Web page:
Using iPhones with student teachers has always been my mission in the hope that I will engage our future primary teachers with today's technology and education's future tools for learning.
So why, after planning an input, organising and managing the hardware, testing the set of devices and implementing do I not feel the wow factor that I normally enthuse when waxing lyrical about handheld learning?
A simple answer - the technology let me down!!! I can't believe I am saying this but there are lessons to be learnt from this experience. If you are looking at using handhelds with children, students and adults then read on as the lessons learnt may assist you to achieve success rather than failure.
The planned activity for the third year student teachers was to engage the students in a fun outdoor activity using my set of iPhones and the software and App GPSMission
. Students were to work in groups to complete the mission I had previously created around University of Dundee called 'Santa's Deliveries'
The preparation work, prior to the activity, took over an hour where the following :
1. Assign each handset a desktop picture with the iPhones name to distinguish all the black iphones as they all look the same. Did not want to put stickers on them as felt it would tarnish their design!
2. Created seven email accounts at google mail
for each handset so that individual accounts for each iPhone could be created at GPSMission. Individual accounts are required with GPSMission where you have multiple people playing the game at the same time. The application does not allow more than one person using the same login therefore I created Handheld01, Handheld02 etc...
3. Log each iPhone into GPSMission using the designated login created above.
4. Charge all iPhones up.
5. Create the Santa's Deliveries Mission using my GPSMission account that incorporated clues related to location, riddles at location, pictures, audio and video to be taken and different locations to ensure students experienced using the different tools in the one device. All media would be sent to my personal iPhone to ensure privacy was adhered to.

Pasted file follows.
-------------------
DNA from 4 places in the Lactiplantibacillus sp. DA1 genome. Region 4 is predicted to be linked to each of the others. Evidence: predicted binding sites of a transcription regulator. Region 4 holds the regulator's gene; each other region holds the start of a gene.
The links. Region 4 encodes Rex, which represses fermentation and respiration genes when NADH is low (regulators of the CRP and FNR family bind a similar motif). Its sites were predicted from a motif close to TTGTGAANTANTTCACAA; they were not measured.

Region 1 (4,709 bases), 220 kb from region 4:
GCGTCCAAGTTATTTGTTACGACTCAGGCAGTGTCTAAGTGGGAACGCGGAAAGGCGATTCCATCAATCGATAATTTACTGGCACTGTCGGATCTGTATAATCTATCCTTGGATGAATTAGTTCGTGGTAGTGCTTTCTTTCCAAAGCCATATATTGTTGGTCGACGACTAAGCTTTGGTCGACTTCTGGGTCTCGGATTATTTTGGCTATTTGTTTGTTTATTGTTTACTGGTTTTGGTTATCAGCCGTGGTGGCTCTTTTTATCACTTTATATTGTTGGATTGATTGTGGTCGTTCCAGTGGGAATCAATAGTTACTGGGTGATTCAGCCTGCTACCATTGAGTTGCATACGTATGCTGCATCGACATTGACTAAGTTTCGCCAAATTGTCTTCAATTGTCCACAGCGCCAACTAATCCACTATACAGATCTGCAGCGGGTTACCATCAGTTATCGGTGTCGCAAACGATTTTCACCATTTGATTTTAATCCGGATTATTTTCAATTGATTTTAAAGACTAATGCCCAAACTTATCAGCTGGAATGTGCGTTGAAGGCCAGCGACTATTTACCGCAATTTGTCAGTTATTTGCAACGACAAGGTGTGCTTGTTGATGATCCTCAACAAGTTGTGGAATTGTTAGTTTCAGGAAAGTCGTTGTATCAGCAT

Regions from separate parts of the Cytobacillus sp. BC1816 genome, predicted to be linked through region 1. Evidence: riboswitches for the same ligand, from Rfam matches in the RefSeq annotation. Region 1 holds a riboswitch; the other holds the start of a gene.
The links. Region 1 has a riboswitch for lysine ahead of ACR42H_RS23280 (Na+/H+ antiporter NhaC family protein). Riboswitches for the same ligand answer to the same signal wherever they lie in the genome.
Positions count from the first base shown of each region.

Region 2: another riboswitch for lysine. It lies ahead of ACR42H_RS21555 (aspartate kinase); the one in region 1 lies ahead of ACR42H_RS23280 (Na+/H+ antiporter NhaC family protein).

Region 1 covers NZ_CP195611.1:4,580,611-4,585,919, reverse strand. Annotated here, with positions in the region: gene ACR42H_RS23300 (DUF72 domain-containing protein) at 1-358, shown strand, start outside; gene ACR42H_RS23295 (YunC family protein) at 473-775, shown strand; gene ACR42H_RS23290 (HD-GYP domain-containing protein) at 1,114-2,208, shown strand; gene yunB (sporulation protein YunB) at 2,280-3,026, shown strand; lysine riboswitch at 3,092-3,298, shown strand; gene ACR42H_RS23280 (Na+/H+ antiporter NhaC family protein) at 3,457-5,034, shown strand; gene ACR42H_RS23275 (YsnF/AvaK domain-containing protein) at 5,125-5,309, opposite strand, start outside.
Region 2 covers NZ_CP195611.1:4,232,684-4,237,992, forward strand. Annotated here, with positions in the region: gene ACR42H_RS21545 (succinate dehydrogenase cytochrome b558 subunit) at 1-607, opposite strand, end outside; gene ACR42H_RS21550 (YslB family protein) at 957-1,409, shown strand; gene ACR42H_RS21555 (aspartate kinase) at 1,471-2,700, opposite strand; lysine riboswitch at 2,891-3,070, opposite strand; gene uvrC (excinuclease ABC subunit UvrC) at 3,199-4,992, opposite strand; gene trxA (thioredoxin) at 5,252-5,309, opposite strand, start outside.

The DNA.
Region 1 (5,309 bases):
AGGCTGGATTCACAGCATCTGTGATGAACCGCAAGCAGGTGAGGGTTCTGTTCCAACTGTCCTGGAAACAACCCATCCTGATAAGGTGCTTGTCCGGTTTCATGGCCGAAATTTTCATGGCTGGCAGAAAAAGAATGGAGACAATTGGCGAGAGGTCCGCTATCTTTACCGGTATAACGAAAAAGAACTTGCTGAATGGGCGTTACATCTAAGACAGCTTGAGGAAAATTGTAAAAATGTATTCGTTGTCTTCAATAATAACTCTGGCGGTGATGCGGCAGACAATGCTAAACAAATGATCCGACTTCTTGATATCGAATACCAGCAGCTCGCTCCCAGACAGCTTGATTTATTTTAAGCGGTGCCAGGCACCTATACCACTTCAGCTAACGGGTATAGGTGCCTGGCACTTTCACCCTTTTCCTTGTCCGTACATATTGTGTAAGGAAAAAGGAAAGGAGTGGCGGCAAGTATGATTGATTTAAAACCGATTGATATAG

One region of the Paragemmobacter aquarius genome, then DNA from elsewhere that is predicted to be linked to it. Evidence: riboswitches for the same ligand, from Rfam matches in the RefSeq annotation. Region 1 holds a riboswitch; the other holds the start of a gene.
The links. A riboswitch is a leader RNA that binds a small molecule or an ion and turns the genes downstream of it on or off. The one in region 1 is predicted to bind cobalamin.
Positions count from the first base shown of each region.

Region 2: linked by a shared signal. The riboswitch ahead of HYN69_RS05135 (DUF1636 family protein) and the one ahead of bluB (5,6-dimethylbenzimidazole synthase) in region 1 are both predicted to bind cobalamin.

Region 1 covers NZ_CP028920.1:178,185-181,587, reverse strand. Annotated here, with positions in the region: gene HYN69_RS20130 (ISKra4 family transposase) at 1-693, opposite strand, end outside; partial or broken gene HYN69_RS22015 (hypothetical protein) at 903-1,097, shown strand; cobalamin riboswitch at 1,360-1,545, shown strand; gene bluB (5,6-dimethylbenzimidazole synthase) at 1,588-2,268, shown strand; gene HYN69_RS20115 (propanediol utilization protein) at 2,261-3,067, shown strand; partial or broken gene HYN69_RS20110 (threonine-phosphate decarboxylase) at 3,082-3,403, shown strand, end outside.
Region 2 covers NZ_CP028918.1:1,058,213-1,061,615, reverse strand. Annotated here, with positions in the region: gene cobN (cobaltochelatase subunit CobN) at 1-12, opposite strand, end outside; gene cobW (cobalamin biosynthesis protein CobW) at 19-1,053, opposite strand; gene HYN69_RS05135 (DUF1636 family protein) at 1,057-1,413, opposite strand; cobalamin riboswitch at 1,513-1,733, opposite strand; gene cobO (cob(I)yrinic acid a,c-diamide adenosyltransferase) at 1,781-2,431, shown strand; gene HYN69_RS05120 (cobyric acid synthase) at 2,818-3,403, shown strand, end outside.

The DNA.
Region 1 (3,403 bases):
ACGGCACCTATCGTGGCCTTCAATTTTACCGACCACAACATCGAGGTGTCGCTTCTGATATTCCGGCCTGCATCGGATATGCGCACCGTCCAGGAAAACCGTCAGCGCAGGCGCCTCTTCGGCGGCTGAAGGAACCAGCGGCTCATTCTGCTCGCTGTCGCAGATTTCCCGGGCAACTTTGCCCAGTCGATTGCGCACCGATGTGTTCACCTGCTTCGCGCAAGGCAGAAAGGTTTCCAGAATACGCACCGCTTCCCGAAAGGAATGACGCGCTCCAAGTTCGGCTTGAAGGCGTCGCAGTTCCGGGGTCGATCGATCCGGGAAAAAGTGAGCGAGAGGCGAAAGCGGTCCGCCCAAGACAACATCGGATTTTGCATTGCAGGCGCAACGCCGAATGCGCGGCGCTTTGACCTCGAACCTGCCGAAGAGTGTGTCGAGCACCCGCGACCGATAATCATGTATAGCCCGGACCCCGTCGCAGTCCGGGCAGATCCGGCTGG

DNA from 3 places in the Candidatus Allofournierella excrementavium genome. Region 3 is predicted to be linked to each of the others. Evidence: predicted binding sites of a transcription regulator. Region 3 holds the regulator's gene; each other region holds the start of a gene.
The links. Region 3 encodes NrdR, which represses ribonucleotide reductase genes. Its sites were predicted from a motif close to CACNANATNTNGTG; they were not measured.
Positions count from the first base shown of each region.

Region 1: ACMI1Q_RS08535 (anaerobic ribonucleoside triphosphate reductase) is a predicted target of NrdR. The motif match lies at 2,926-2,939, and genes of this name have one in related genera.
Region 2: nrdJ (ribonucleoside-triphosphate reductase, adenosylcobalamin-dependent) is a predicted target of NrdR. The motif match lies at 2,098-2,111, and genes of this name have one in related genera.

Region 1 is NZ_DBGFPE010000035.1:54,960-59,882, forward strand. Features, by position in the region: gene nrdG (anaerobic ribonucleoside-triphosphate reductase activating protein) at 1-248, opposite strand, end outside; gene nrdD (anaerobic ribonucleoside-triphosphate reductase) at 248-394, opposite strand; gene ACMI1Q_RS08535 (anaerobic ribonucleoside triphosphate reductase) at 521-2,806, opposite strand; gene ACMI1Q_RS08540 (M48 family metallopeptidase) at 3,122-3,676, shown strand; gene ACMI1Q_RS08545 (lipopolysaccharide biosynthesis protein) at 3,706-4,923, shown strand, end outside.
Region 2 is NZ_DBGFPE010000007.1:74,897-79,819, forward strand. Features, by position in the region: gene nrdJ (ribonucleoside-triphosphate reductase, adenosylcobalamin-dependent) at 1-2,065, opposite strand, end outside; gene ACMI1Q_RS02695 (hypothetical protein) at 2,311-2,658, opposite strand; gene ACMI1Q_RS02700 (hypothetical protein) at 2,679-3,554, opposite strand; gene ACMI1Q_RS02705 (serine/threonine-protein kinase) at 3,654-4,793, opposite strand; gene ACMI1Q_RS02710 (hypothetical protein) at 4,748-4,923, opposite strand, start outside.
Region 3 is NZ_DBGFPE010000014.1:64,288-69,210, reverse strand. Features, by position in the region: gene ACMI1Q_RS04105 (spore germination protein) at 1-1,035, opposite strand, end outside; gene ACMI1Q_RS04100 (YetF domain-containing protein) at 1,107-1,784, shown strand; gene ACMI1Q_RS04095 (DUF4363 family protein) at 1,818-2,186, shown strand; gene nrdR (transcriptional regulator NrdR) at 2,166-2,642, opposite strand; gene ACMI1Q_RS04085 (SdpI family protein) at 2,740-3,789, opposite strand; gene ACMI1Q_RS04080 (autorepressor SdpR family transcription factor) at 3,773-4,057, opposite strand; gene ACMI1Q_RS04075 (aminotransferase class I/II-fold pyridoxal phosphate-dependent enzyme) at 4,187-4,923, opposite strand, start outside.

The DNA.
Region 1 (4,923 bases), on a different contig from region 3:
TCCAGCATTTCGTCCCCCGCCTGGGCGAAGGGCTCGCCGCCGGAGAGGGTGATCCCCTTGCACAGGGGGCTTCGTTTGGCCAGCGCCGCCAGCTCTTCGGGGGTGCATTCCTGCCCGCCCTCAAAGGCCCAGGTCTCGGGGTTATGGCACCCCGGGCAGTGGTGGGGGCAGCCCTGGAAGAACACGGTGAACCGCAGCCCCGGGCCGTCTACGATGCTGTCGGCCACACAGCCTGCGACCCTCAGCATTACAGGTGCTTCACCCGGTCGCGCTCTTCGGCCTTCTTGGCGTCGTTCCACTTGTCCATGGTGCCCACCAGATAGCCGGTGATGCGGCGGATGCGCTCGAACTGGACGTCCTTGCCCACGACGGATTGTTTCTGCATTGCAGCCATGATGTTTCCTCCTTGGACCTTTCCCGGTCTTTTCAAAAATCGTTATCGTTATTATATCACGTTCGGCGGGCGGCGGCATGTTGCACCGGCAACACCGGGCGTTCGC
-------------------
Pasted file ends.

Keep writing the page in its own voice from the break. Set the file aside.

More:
6. Go around campus and test out mission with phones (I did get funny looks with all these devices on my possession!)
The above did take sometime to set-up, however, like any activity that is new, more time is required during the initial preparation stage. This is similar to getting a new IWB in class or software, you need to spend time setting the technology up for users.
With eager students waiting to take up the challenge wearing various Christmas accessories (yes it is still November but they are future primary teachers) I explained the mission and set each group off in five minute intervals.
The buzz of excitement was tremendous and once they had all departed I logged on to GPSMission and sat back to await the various media to come flooding in as the students worked their way around the different missions.
Well it was too good to be true, only one group managed to get a GPS signal and all the other groups were not able to engage in the activity. They were disappointed but not as disappointed as I was. Why did it work earlier and not now? Why would it not pick up the GPS signal? Was it because they started off with the wireless connected rather than 3G? In my search for an answer I came up with the following:
Here's how you fix it:
- Go to settings, general, auto-lock, change it from 1 Minute to NEVER
- Go to settings, general, reset, reset network settings (THIS WILL REBOOT YOUR IPHONE)